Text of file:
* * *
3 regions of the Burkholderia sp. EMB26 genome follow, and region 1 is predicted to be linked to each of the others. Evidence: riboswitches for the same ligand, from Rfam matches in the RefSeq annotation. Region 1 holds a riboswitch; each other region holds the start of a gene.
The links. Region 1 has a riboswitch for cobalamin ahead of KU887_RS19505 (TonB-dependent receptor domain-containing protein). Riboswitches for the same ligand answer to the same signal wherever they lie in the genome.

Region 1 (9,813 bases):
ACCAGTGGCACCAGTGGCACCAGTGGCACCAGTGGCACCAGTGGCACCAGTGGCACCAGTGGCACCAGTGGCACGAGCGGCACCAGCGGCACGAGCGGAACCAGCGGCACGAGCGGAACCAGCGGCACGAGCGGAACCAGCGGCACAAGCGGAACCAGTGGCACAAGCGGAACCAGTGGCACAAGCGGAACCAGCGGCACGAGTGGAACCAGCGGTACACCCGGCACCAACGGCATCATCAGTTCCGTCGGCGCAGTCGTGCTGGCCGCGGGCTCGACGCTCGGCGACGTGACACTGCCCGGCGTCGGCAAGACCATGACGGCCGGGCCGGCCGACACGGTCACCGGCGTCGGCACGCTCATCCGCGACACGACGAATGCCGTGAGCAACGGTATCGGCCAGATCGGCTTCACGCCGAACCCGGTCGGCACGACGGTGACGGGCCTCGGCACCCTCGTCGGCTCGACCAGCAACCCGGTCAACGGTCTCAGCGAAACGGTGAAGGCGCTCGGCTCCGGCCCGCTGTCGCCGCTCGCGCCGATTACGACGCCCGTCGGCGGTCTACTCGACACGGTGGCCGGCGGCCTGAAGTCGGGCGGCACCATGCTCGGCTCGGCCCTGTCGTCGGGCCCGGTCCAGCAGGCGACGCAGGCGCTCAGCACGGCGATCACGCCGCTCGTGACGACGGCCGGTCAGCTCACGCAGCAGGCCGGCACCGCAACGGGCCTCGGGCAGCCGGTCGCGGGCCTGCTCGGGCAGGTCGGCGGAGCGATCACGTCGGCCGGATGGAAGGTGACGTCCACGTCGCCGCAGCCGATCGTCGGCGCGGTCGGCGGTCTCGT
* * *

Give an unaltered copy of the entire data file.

3 regions of the Burkholderia sp. EMB26 genome follow, and region 1 is predicted to be linked to each of the others. Evidence: riboswitches for the same ligand, from Rfam matches in the RefSeq annotation. Region 1 holds a riboswitch; each other region holds the start of a gene.
The links. Region 1 has a riboswitch for cobalamin ahead of KU887_RS19505 (TonB-dependent receptor domain-containing protein). Riboswitches for the same ligand answer to the same signal wherever they lie in the genome.

Region 1 (9,813 bases):
ACCAGTGGCACCAGTGGCACCAGTGGCACCAGTGGCACCAGTGGCACCAGTGGCACCAGTGGCACCAGTGGCACGAGCGGCACCAGCGGCACGAGCGGAACCAGCGGCACGAGCGGAACCAGCGGCACGAGCGGAACCAGCGGCACAAGCGGAACCAGTGGCACAAGCGGAACCAGTGGCACAAGCGGAACCAGCGGCACGAGTGGAACCAGCGGTACACCCGGCACCAACGGCATCATCAGTTCCGTCGGCGCAGTCGTGCTGGCCGCGGGCTCGACGCTCGGCGACGTGACACTGCCCGGCGTCGGCAAGACCATGACGGCCGGGCCGGCCGACACGGTCACCGGCGTCGGCACGCTCATCCGCGACACGACGAATGCCGTGAGCAACGGTATCGGCCAGATCGGCTTCACGCCGAACCCGGTCGGCACGACGGTGACGGGCCTCGGCACCCTCGTCGGCTCGACCAGCAACCCGGTCAACGGTCTCAGCGAAACGGTGAAGGCGCTCGGCTCCGGCCCGCTGTCGCCGCTCGCGCCGATTACGACGCCCGTCGGCGGTCTACTCGACACGGTGGCCGGCGGCCTGAAGTCGGGCGGCACCATGCTCGGCTCGGCCCTGTCGTCGGGCCCGGTCCAGCAGGCGACGCAGGCGCTCAGCACGGCGATCACGCCGCTCGTGACGACGGCCGGTCAGCTCACGCAGCAGGCCGGCACCGCAACGGGCCTCGGGCAGCCGGTCGCGGGCCTGCTCGGGCAGGTCGGCGGAGCGATCACGTCGGCCGGATGGAAGGTGACGTCCACGTCGCCGCAGCCGATCGTCGGCGCGGTCGGCGGTCTCGT